From the June 2024 issue

Explore the sky with Celestron’s autoguider

The new StarSense Autoguider is a capable companion for astrophotographers.
By | Published: June 10, 2024

Perhaps you have always wanted to try astroimaging, but were intimidated by the technical aspects, the equipment requirements, the level of expertise needed — you know, the works. The hardware requirements alone can be daunting for the novice. Luckily, Celestron has now made leaping into this endeavor a lot easier for a beginner with their StarSense Autoguider (SSAG).

Celestron has integrated their highly successful StarSense technology into a small telescope and digital camera. It’s a compact and powerful piece of equipment that performs two essential functions for successful imaging: precise alignment and accurate tracking using a guide star (referred to as autoguiding).

With this equipment plugged into your Celestron mount or computerized telescope, you can easily polar align or star align your mount and precisely slew to any object in the supplied database. (You can check compatibility at You can then command the telescope to center on any desired star in your field of view, thus making your telescope ready for imaging.

Alignment: Smooth sailing

The SSAG comes ready for installation. All you need are the two provided Phillips screws to attach the bracket base to your scope. The bracket — which is pre-installed on the SSAG — can simply slide into the base. Plug one end of the auxiliary cable into the back of the SSAG unit and the other into the AUX port of your mount, and you are ready to go.

Once I installed the SSAG, it was time to delve into the manual to understand how to operate the SSAG’s functions and how they work. I admit, I was left a tad confused; perhaps in the future, Celestron could include a one-page quick-start guide for an easier setup.

Fortunately, it turns out that either the hand control or Celestron’s PlaneWave Instruments (CPWI) Telescope Control Software (available as a free download for Windows PCs) will walk you through the process of configuring the SSAG settings. And if you have prior experience with a Celestron mount, you will find the setup very easy. I still do recommend a good read through the manual, just to gain the basic understanding of the functions.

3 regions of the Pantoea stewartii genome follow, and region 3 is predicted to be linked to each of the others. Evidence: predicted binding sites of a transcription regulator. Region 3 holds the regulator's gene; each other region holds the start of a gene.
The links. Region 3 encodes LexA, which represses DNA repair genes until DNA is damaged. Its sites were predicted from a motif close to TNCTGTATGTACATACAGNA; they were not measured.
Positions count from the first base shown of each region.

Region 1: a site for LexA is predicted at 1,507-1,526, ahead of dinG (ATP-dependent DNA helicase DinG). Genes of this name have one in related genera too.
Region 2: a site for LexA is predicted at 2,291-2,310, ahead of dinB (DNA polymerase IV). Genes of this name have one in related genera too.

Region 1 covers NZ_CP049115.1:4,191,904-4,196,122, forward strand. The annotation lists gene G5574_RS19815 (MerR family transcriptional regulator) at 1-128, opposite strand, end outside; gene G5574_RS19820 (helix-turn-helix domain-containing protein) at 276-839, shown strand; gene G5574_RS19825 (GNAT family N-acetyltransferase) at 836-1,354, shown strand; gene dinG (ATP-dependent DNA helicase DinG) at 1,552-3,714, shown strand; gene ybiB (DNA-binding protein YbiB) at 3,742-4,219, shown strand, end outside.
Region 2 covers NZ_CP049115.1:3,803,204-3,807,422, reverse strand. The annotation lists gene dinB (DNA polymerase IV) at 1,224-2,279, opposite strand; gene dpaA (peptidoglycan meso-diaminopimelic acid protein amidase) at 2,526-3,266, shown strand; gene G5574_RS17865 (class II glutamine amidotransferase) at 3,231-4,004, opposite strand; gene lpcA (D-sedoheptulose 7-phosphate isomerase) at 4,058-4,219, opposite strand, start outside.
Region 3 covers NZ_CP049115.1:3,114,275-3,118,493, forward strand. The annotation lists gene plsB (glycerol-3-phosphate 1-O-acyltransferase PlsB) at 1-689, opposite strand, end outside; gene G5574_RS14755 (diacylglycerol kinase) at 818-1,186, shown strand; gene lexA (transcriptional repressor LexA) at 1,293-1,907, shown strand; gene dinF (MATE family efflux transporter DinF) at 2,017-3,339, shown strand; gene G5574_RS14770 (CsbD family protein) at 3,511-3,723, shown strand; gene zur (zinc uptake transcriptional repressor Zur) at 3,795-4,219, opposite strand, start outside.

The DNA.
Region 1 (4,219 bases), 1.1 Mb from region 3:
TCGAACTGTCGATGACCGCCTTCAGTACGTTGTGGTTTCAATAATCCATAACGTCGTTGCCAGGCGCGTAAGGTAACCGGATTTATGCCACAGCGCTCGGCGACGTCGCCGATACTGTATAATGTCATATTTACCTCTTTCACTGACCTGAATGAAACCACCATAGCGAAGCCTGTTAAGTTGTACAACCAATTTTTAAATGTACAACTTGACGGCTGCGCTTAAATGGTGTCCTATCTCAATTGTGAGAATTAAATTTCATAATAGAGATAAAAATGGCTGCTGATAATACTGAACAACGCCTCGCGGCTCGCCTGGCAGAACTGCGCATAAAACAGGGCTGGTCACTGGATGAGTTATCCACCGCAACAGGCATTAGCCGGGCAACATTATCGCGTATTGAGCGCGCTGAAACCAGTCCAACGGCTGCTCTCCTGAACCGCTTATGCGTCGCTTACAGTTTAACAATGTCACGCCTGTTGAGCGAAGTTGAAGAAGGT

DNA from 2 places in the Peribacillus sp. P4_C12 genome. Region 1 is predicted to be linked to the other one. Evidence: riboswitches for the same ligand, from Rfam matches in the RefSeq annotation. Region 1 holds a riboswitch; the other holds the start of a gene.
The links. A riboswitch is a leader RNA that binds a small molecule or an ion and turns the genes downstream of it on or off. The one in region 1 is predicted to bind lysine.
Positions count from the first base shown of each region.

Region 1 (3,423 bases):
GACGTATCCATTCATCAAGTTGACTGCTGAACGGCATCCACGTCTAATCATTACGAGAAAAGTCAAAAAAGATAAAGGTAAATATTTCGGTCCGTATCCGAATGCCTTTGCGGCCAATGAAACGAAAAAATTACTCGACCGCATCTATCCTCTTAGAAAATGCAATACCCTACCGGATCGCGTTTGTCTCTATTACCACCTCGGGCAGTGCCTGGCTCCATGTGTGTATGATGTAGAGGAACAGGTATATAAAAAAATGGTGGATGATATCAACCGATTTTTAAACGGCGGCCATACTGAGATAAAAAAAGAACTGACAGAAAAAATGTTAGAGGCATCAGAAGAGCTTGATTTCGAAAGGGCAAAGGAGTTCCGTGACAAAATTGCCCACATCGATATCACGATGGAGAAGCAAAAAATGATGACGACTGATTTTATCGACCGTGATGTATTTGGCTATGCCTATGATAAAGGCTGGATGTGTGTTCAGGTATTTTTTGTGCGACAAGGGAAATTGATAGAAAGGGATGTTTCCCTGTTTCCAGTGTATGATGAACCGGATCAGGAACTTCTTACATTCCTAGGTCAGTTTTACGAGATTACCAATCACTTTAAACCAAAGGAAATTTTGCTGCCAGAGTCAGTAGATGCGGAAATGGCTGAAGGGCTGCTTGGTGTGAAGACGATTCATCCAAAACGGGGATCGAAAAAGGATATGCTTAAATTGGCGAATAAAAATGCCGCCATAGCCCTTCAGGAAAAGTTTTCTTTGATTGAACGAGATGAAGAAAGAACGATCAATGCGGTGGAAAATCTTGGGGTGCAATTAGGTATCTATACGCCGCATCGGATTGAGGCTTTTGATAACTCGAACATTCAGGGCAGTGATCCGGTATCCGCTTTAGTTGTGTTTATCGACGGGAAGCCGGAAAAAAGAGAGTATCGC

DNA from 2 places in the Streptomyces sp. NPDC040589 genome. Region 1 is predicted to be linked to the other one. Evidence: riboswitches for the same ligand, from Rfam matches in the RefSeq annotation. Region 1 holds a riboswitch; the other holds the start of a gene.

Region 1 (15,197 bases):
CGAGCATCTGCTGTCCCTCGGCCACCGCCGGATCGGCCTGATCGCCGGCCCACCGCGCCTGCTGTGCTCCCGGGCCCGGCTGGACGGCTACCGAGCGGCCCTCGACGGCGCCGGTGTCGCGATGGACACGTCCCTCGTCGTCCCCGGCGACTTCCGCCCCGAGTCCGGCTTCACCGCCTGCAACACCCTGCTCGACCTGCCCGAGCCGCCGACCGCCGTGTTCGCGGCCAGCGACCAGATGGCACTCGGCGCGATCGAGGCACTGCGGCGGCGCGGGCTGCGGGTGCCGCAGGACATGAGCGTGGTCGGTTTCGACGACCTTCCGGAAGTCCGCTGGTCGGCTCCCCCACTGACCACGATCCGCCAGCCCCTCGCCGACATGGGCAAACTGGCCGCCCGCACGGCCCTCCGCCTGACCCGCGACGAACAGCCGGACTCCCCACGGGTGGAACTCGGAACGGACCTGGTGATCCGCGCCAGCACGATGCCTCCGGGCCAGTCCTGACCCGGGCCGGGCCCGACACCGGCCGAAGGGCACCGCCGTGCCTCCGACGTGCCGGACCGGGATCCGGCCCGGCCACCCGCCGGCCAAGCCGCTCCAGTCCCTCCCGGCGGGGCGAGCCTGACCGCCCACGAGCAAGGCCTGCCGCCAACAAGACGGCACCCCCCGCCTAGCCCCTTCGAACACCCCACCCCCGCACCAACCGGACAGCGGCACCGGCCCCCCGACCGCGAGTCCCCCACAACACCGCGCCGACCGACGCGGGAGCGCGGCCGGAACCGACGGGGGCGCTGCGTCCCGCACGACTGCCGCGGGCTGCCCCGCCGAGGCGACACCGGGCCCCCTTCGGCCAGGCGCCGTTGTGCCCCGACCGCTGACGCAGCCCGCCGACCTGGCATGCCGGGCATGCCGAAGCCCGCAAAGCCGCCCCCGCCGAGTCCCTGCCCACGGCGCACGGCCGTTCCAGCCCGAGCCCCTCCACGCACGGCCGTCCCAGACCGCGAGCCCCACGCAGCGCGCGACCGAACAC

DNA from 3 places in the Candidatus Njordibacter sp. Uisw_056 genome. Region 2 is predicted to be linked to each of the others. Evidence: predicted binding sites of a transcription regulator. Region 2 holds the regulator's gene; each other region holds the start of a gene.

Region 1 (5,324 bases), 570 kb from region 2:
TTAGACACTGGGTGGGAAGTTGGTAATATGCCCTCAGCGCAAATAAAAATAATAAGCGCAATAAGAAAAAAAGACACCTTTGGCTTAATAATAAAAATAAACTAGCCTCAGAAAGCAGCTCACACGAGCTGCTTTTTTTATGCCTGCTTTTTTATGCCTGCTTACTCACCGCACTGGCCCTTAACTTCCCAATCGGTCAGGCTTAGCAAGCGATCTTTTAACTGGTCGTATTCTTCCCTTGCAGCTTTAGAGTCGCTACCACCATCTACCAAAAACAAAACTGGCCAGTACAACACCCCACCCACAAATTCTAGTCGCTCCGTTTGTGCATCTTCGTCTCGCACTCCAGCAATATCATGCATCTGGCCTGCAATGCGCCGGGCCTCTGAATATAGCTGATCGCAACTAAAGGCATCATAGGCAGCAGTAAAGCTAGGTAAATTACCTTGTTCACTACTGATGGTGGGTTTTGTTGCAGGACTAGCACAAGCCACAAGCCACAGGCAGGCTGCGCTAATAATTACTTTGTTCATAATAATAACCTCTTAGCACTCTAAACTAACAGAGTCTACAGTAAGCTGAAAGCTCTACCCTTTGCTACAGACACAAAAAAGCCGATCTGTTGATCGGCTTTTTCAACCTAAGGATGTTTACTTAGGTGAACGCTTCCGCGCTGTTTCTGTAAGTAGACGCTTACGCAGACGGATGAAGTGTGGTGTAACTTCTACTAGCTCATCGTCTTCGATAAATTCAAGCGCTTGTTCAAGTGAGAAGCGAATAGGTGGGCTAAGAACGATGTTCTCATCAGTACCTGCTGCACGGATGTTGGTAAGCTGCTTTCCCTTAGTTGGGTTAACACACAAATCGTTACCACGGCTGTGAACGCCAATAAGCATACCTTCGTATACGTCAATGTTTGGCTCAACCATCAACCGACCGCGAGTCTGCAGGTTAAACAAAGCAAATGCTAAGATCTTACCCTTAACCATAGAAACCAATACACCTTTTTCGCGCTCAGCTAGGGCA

Before starting up your system, you should check the firmware version you are running and follow the manual’s instructions for any future updates. The SSAG can be used in one of three ways: 1) with the Celestron hand control; 2) with the CPWI software; or 3) if you have a SkyPortal Wi-Fi module, you can also use the SkyPortal app for operation.

When using the hand control, you will need some basic information before starting the initial alignment procedure: your location in latitude and longitude, and the current time. The hand control will store it so you don’t need to enter it again, unless you change locations.

Next, simply follow the controller’s suggestions. The polar-align process is next, and is optional. This step slightly improves the overall pointing accuracy by a few arcminutes. The SSAG does not require accurate polar alignment to function, thanks to the StarSense technology (a plate-solving software). But if you do choose to polar align, the mount will automatically select several stars near the pole and perform the method of plate solving required to determine exactly where the scope’s line of sight is pointing to in the sky. If a star is blocked or otherwise not visible, the routine will automatically choose another. I really appreciate this ability, which holds for star alignment as well.

Once the pole position has been determined, the hand control displays the mount’s offset in altitude and azimuth and allows you to adjust each in turn by displaying an easy-to-follow linear baseline with a zero point in the center and +/- values to the right and left. If you are correcting for azimuth, simply turn the azimuth knobs and watch the real-time offset values change. When the azimuth adjustment is complete, the hand control will prompt you to do the same with altitude. It’s highly convenient — there’s no need to crane your neck trying to peer through a polar scope!

Once polar alignment is complete, the hand control will prompt you to do a sky align — I recommend choosing the autoalign process and letting the telescope do the work for you. When that’s complete, the hand control will ask if you want to do a center calibration so SSAG can accurately place objects in your field of view.